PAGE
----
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Old 02-05-2012, 06:11 PM   #1
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What to look for?

There is a possibility that we may sell our mpg sooner than expected, and replace it with an Airstream. The price of the "new" Airstream will have to be less than what we get for the mpg, and the gross weight of the Airstream will have to be about 5000 pounds or so.

I suspect that there aren't many trailers that will fit this and have a decent bathroom and at least a regular double bed.What might fit?

We bought the mpg a little over a year ago as a "learner" and planned to keep it until we were ready to buy our full-time coach, sometime in 2014. Recently a friend expressed very strong interest in buying our mpg. Unfortunately, there is no money for a newer pickup that could haul a heavier trailer, so the Mountaineer will have to handle the load. I think that it could probably handle a bit over the 5000 pounds, but I don't really want to be right at the GCW, so I'm being a bit conservative here.

Any ideas?
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Old 02-05-2012, 07:11 PM   #2
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The 19-foot Airstream Bambi will probably meet your weight requirement; since it is around 4,500 pounds, if my memory is accurate. Also, it has a separate shower and toilet; but it is still a little cramped. The bed is close to "full" size, but you lose a little bit due to one corner being rounded off, and I think the mattress is six inches shorter or narrower (can't remember which).

The problem will probably be the price. I assume you are prepared to purchase used, which may require some extra work to make the Airstream look "new".

The MPG looks interesting and appears to be a fairly new design, so I'm assuming that your trailer is fairly new. Is there a reason you want to sell it so soon and switch to an Airstream?

MPG travel trailer video:
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Old 02-05-2012, 07:20 PM   #3
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mpg? Motorhome?

(Edit: Thanks for video posted above)

David I'd cross-search posts and threads and published articles by Andrew Thompson (AndrewT, here) for info about the Mountaineer and it's sibling. More than anything else to understand any shortcomings seen via CAN AM RV analysis. From not only the perspective of towing, but straight from fuel economy analysis does aerodynamic resistance make a bigger difference than weight, per se, all other givens applying. The quality of the hitch rigging means most.

I believe there is some elbow room on your chosen TT weight number. As one searches for used TT's -- keeping in mind, IMO, TT weights up to .85 of GVWR -- a little extra room may keep an otherwise suitable choice from being rejected. Or, that you already know that you and yours only load about 300# of stuff onboard, thus avoiding heightened TT axle and TW's. More than anything, a brief telephone consult with AndrewT would clear up things.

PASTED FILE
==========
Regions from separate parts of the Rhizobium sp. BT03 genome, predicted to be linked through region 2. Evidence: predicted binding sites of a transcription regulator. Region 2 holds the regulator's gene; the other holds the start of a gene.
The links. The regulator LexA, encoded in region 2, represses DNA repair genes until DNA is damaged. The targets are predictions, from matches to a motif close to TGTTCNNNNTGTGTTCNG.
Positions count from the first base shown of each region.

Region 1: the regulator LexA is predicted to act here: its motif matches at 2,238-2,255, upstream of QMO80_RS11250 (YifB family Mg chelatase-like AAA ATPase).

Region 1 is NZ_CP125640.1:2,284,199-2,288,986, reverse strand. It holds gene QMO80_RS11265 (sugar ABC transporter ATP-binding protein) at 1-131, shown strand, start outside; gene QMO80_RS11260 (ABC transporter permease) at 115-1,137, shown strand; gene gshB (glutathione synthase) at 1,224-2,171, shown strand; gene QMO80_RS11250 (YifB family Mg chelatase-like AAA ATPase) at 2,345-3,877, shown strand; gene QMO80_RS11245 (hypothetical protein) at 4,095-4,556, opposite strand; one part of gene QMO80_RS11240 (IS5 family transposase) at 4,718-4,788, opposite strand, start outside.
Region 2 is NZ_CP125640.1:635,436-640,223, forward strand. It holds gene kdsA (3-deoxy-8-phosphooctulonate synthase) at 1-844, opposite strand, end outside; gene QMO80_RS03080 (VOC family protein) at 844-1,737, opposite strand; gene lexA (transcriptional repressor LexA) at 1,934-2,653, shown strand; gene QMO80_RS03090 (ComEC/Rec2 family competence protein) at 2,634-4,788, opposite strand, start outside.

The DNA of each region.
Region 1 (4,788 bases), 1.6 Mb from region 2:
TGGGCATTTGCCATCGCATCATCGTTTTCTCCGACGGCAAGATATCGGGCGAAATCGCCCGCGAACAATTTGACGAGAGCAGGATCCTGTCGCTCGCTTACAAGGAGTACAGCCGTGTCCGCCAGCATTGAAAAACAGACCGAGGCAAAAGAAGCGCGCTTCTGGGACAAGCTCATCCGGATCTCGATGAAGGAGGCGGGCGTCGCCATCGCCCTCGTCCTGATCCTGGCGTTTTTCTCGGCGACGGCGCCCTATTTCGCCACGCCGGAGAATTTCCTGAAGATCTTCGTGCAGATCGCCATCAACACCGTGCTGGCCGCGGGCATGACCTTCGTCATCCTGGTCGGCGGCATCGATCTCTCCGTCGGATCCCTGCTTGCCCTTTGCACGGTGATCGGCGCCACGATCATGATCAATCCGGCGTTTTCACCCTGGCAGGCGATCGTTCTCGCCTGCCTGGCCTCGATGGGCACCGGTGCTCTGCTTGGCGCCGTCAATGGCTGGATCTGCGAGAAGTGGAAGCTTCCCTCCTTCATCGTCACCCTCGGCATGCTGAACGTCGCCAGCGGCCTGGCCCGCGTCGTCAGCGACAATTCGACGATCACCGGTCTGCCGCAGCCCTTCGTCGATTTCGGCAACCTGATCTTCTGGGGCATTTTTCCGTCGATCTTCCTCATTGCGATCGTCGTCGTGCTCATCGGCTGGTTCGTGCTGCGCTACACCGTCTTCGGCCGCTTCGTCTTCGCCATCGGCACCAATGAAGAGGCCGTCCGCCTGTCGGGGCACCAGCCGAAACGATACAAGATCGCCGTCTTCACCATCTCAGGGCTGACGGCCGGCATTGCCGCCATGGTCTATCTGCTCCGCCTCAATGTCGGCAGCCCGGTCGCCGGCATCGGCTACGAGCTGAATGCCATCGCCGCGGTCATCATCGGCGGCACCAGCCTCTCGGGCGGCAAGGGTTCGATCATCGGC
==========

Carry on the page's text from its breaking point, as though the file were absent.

I believe you'll also want to declare the age range of TT for which you are looking. Big differences going back to the early 1980's from today. Also, what sort of use? Weekends? 3-week trips? How many people and pets? Etc. There certainly is a large range of opinion available to you here, but some narrowing of choice/use would be useful.

If it were me I'd be southbound ASAP on IH-65 to Lake Charles, Louisiana and get the 1968 Streamline Prince for sale there. A neighbor of mine has a '66 and it weighed out at 4,200-lbs even after an uprgrade heavy restoration. More than unique.

1968 Prince $10.5k

CL ad for same

Changing interior paint, flooring and upholstery is the easy stuff. Gotta love the choice of those Ford Ranger alloy wheels on it.

.
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Old 02-05-2012, 07:31 PM   #4
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Hmmm. This one is tough, primarily due to trying to fit in the budget. You can find new leftover or slightly used mpgs for around $12k, from a quick online search. That budget puts you in a vintage Airstream, probably older than the mid-1980s.

The other challenge here is the bed. While many vintage Airstreams had a pull-out bed that made a double, it's not until modern Airstreams where you got a walk-around "queen."

I went from a nearly new T@B to a vintage Airstream Argosy. It's a rather different ownership experience, dealing with restoration and repair as well as using it. On the plus side, the older trailers are lighter, so you could tow a 23-25' trailer within the weight limits of the Mountaineer. (Not sure of the year of your Mountaineer, but the later ones with the independent rear suspension are pretty good tow vehicles as per Andy Thomson (mentioned above) - won't be fast with the V6 though.)

If you spend more, you might find a 23' Safari from around 1999 or newer, but they're pretty rare. The next step up the price ladder would be a 22' CCD from 2002-2006. They're fully modern, and they have a double bed in front (but a tiny bath), but they also are known for having OSB floors that often rot from leaks as well as a frame that's on the weak side. Those trailers are usually in the low-$20ks.